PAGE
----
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VIDEO REVIEW: No Regrets – The David Thorpe Story

VIDEO REVIEW: No Regrets – The David Thorpe Story

Duke Media, the company behind masses of classic motorsports videos stretching back to even the age of Betamax or VHS cassette tapes, have released a brilliant companion video to Dave Thorpe’s recent book “No Regrets… Well Almost.”  Dirt Hub were sent a very welcome copy to review and recommend, so here it is!

Words: Ben Rumbold, Images: Jack Burnicle

There is no introduction necessary for British Motocross fans of a certain age to the institution that is David Thorpe. Although many modern-day fans of the sport know him mainly as the Team Manager of one of the biggest outfits in the British paddock, to those of us who grew up in the 1980s & ‘90s he was the one we could rely on as a true world-beater. He was the Everts or Herlings of his generation in the Grand Prix scene, who could even beat the world-crushing Americans in the Motocross des Nations, and over a five-year period he either got hurt or won a world title – three of them in the end, all in the “King’s class” of the 500cc World Championship at the very pinnacle of its popularity.

The book of his story has been out for over a year now, and the beginning of the DVD very much repeats the tale of his early career as he moved from being a teenage prodigy to a full-factory Honda rider, struggling with the exotic new factory Honda in his first year. The extra colour comes from Roger Harvey, always good for a sweet story, who tells of his first encounter with a tall and fast teenager, and there’s an emotional moment as Dave talks to his old teammate and great title rival Andre Malherbe, who has sadly passed away since.

Just after the 20-minute mark, we get the first archive footage, and it’s worth the wait – Farleigh Castle 1985, that familiar (to us oldies) sharp Nick Harris commentary, the 500 two-stroke burble, the roar and sight of that fervent Farleigh crowd. The charge through the pack brings the goosebumps, and you are absolutely there! The cool, calculating way in which Malherbe responds also adds to the story – Dave really did have to beat one of the very best of all time. “It will be very hard to beat me,” says Andre in an interview from the time, not as arrogantly as it sounds, and said with the same quiet conviction that you hear from Dave himself throughout the video, and in everyday life.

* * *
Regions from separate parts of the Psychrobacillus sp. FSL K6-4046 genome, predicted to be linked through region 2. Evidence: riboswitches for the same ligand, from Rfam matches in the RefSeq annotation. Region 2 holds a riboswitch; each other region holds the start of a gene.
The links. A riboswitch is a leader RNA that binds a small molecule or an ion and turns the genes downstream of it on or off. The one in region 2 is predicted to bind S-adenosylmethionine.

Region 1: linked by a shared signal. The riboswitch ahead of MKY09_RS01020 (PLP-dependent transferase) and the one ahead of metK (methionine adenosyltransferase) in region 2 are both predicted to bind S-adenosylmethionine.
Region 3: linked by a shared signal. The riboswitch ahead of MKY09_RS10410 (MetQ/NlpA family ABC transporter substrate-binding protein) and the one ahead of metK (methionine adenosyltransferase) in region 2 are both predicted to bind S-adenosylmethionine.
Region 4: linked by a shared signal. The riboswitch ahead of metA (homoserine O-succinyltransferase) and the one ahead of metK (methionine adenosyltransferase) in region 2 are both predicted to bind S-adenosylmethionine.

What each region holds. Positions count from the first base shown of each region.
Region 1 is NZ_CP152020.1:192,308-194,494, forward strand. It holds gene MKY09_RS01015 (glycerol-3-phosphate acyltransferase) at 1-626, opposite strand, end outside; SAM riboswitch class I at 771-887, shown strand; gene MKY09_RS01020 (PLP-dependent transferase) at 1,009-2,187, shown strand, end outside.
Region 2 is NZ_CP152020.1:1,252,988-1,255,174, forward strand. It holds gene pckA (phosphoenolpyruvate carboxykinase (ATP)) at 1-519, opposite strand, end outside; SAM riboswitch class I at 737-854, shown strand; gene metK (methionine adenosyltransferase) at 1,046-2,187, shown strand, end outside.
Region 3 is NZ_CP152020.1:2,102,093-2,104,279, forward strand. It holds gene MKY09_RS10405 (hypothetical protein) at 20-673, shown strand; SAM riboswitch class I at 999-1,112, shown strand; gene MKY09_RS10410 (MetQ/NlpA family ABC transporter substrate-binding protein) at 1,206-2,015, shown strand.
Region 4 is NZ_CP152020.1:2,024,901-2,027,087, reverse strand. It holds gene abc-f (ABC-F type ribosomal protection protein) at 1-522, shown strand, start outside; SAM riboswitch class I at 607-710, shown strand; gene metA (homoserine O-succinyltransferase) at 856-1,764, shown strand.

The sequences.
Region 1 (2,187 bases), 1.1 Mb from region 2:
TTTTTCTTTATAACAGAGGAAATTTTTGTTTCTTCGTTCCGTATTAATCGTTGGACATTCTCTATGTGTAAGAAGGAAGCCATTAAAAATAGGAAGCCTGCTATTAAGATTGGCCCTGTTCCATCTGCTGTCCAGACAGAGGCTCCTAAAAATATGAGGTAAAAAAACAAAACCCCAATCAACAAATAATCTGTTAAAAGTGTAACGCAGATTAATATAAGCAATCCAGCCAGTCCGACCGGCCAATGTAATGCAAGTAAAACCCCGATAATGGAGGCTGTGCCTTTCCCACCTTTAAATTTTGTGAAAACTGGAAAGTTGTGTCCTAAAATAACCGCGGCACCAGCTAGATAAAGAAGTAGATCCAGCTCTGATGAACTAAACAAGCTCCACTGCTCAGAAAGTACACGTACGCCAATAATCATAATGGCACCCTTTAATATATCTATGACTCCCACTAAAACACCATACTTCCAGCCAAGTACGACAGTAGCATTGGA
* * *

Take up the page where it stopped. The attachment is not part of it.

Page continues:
Dave flies to a second moto victory at Thouars in the French GP, 1985.

The 1985 title-winning Swiss GP is shown in full colour, but spoiled a little by a bit of pointless, not even period-relevant indie rock when you’d much rather hear the chants, cheers, and bike noises from the race. The thrilling 1986 finale at Luxembourg, which saw one of the best title deciders of all-time, provides an awesome full stop to the title double.

The disappointments of 1987 & 1988, with extra input from then Team Manager Steve Whitlock – like Rick Johnson, adding some American flavour to the story – brings some genuine emotion from Dave himself when he recalls the moment he had to tell his father about the injury that cost him that year’s world title. The genuine heartache that is still there about, as he puts it, letting his Dad down, truly shows how much that relationship drove Dave underneath it all. It almost hurt worse that all of Keith’s work was in vain due to his own rider error.

We do get some great words from not only Dave himself but also his ex-training partner Dickie Dye, colourful friend Chris Dawson, Whitlock, Dave King, many of his present-day team colleagues, and a shockingly f-bomb-dropping Jack Burnicle!

The 1989 Farleigh footage is just as chills-inducing as it shows the scrap with Jeff Leisk in that glorious atmosphere during a British summer heatwave. Kurt Nicoll is also shown as a driving factor when he suddenly raised his game to be a real problem for DT. The stunning battle at Namur is again sadly overlaid with “dramatic” music that really isn’t required. It’s one of the few faults of the video.

There is a nice moment where David visits the Citadel, and this is perhaps the only other fault, that you want it to go on longer! Get him on the steps where he passed Geboers, get him talking about the fans at the Chalet. We see him talking to Sylvain Geboers outside that building, so it’s a shame we don’t see more of DT walking around the present-day Namur.

Firing to a third straight GP win at the start of 1987, at Sittendorf in Austria, one of Dave’s favourite circuits.

It also would have been nice to have heard about his stunning Motocross des Nations performances. Thorpe was the only European that twice beat the Americans to win overall individually at the Nations, once with gold race pants on! So it’s a shame that we don’t get any of those stories.

It’s good to hear from riders who have raced on Dave’s team, such as Tom Church and Stephen Sword, and see him talking to former team riders Tommy Searle, Jake Nicholls, and Jay Hague. It ends with some sweet family moments and great words from Sylvain Geboers and of course, the final word goes to Keith.

It is a great summary of an amazing career, one that modern day racers can certainly learn from, and one that will bring many fantastic memories back for fans who were there or thereabouts at the time. And unlike many great racers, it’s brilliant to see that Dave is in a happy place to the present day. Still competitive, still burning to win in anything he does, still with the spirit that drove him through the inevitable adversities to achieve a position that no other British rider from any time can match.

For the money it costs, it is well worth picking up either the DVD or certainly the much cheaper download. With Christmas coming, treat yourself or that Motocross fan in your life!

The DVD price is £16.99 and for just the download it’s £7.99. Visit –